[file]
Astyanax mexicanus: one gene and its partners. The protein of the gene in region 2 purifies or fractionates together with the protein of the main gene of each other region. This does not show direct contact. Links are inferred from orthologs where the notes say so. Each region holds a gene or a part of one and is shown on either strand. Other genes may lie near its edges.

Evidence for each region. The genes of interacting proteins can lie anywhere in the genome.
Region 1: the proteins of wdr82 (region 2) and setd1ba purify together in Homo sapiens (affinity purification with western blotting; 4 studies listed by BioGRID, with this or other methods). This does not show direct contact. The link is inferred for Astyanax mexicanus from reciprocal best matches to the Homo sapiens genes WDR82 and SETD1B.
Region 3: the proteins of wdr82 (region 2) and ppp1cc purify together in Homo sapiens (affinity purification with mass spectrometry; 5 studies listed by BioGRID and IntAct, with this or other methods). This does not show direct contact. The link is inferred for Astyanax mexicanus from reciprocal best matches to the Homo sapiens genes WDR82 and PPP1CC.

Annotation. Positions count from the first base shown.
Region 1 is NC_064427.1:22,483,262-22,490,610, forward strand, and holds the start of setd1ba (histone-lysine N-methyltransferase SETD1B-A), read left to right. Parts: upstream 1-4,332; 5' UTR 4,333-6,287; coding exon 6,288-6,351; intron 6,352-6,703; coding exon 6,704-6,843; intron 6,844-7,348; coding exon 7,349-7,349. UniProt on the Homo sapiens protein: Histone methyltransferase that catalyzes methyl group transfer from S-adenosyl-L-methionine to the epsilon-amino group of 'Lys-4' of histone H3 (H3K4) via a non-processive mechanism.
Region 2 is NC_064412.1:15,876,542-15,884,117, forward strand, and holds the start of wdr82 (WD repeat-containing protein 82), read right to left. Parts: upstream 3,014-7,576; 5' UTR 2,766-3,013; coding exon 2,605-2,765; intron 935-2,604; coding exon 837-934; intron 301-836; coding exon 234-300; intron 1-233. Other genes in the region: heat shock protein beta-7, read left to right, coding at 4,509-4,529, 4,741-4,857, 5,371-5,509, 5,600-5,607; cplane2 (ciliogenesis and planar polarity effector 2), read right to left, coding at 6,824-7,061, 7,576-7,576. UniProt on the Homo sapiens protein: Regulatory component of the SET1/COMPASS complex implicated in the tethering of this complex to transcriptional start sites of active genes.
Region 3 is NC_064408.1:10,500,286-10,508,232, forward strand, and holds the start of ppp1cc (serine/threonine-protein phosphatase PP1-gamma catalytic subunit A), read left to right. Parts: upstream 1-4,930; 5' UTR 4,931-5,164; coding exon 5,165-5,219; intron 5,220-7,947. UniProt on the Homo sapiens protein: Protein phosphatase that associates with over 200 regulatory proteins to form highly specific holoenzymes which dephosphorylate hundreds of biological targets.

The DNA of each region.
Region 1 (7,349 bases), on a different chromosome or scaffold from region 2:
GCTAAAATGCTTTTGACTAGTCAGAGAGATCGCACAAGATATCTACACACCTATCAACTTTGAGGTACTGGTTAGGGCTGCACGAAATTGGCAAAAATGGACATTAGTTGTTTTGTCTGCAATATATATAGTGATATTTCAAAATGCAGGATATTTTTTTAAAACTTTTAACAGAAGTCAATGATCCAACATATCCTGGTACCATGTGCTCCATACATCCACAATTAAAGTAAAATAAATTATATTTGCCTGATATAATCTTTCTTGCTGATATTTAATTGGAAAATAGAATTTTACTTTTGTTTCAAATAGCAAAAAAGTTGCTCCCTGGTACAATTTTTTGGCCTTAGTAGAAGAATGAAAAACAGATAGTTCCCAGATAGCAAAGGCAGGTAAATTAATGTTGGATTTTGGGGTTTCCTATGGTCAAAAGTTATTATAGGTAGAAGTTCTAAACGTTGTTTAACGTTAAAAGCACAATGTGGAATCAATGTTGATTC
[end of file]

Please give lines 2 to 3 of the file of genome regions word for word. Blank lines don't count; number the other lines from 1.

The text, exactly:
Evidence for each region. The genes of interacting proteins can lie anywhere in the genome.
Region 1: the proteins of wdr82 (region 2) and setd1ba purify together in Homo sapiens (affinity purification with western blotting; 4 studies listed by BioGRID, with this or other methods). This does not show direct contact. The link is inferred for Astyanax mexicanus from reciprocal best matches to the Homo sapiens genes WDR82 and SETD1B.